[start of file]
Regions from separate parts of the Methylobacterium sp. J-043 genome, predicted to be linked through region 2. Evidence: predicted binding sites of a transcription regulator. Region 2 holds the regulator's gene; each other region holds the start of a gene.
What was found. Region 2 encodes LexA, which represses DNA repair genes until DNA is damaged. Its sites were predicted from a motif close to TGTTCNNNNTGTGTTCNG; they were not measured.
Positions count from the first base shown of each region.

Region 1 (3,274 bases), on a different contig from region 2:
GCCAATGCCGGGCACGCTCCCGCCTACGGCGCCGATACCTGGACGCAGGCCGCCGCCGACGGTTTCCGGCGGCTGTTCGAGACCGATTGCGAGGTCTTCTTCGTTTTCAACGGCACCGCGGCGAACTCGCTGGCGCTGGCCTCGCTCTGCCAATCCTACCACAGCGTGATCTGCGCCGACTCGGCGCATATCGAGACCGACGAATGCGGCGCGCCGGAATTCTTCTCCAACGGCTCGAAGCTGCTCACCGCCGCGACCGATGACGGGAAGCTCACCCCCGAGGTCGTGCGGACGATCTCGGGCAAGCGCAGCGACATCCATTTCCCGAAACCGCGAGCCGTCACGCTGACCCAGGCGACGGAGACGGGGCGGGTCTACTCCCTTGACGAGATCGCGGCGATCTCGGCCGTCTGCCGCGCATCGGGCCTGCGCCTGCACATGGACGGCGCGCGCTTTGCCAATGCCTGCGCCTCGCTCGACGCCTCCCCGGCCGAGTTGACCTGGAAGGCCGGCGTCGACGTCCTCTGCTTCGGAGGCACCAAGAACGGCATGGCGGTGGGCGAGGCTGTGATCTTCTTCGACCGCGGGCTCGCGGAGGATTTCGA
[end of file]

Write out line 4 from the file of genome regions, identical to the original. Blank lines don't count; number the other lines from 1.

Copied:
Region 1 (3,274 bases), on a different contig from region 2: